Minneapolis’ Jack Pfeffer does it again. In the sing-along goody “There You Are” the singer/songwriter strums his way into listeners’ hearts with an infectious tune. Dripping with rich guitar strums and melodic vocals, “There You Are” is a follow-up to “All Alone Without You”.

One of the lines in the song, now I’m forced to go and bottle up my tears, made me think of the pain from unrequited love. And there you are, goes the chorus. His melodic voice is coy. My interpretation of the song is a guy that is just head-over-heels in love with a girl and she keeps toying with his emotions. He can’t shake her because she’s always there, both in his thoughts and physically. While the song’s vibe is not sad, on the contrary, the guitar is bright and Pfeffer’s vocal range is stuck on the positive note. Something about his voice and his demeaner feels so loving and so friendly. Maybe that’s the problem, he’s always the friend and never the lover. Yes, Pfeffer is stuck in the friend zone.

All kidding aside, Pfeffer has a reassuring tone to his voice. He’s calm, cool and collected. Much like Brandon Flowers (The Killers), Pfeffer can croon his voice into many corners of the mind and soul. What makes “There You Are” such a delightful track, too, is the music bed. It’s quirky and modern. It’s not outlandish and it’s a tight sound. The guitar can be crunchy at times and I loved the crispness of the sound. His percussion is solid but never daunting or disruptive. It fills the spaces, and Pfeffer’s voice hovers all like a well-balanced tight-rope walker. I think he could explore some of the sounds a bit more, but I do like the way he relies on his confident vocals. The song is a great pop rock song.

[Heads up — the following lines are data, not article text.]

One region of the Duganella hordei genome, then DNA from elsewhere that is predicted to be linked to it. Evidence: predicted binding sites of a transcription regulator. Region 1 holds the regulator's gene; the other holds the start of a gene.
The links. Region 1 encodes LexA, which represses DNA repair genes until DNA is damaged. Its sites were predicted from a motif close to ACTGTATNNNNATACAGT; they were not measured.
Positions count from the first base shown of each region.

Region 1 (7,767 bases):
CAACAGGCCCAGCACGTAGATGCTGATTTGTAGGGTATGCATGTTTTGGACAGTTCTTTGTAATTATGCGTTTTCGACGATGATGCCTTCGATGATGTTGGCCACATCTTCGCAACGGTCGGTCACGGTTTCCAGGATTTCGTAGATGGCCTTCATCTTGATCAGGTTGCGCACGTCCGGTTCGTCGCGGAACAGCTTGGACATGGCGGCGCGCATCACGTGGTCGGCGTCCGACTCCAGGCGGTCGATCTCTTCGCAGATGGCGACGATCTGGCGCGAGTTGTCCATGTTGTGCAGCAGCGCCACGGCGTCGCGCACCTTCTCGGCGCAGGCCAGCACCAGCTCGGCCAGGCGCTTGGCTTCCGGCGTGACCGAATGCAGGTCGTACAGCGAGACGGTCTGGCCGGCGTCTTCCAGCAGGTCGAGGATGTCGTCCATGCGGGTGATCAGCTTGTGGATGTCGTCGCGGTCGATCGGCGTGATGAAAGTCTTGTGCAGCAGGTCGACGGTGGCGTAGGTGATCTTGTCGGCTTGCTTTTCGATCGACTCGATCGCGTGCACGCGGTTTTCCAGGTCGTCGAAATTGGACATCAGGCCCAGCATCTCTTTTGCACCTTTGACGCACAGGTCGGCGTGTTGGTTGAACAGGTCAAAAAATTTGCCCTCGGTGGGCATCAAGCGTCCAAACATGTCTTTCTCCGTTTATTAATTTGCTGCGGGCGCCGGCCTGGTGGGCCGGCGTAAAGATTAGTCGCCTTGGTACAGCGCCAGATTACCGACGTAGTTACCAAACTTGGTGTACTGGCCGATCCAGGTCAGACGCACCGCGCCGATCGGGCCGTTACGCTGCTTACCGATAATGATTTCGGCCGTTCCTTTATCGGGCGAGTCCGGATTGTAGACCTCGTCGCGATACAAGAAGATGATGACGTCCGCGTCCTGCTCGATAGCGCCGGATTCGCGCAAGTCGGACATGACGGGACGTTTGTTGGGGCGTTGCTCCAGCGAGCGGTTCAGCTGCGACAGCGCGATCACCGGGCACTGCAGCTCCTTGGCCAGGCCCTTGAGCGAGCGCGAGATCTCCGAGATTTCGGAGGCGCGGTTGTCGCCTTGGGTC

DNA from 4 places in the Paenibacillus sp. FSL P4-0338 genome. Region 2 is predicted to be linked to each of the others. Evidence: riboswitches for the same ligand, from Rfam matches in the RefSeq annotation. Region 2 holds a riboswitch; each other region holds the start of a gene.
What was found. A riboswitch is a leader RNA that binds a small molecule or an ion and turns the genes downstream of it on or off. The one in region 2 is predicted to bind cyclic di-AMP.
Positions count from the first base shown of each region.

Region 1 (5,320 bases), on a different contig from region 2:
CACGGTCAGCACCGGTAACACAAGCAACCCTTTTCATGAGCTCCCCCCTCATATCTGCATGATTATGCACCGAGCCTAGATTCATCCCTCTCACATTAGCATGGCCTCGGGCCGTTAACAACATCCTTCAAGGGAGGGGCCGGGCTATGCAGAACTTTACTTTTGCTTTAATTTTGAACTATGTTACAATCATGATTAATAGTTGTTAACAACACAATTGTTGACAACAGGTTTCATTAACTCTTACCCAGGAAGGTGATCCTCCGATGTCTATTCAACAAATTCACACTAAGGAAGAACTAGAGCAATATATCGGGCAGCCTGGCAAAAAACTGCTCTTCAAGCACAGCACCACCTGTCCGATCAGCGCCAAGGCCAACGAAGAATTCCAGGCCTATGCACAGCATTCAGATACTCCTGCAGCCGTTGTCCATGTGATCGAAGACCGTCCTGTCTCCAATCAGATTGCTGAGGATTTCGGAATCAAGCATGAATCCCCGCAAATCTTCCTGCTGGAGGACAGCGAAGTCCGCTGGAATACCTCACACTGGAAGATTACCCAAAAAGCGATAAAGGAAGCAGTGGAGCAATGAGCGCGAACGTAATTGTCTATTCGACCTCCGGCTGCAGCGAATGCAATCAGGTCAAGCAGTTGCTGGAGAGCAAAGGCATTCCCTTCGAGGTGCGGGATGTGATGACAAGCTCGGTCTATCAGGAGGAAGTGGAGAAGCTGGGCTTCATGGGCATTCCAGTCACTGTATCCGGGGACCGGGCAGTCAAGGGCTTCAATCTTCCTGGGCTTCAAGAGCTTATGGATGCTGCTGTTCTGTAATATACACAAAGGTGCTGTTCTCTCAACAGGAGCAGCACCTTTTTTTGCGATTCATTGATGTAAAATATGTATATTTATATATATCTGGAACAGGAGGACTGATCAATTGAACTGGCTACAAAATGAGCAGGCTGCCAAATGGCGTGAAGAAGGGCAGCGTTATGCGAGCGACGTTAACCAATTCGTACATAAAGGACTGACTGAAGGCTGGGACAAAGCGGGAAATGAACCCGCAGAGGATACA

After a few listens I can hear influences of The Beach Boys, MGMT and Foster The People. I think Pfeffer’s imaginative riffs and cultivated percussion could run wild in a different world, but in “There You Are” his self-editing is on point. Fans of MGMT will find “There You Are” more stripped down than what they are used to, but the charisma and artistry is definitely present. Again, he does have the leeway to really jump into other avenues, but after a few listens, his editing is appreciated.

Compared to “All Alone Without You” I’m thinking at the moment I like “There You Are” just a bit more. Ask me tomorrow or next week. They both have great sounds and are unique to Pfeffer’s range and wheelhouse.

Overall, “There You Are” by Jack Pfeffer is a keeper. This song is easy to like and very worthy of adding to your pop rock, Americana or singer/songwriter playlists. No extra bells and whistles are needed for Pfeffer, he puts forth a great song and a fun tune. I anticipate great sounds and even more sonic explorations from this young talent. Good things to come, no doubt.

Garth Thomas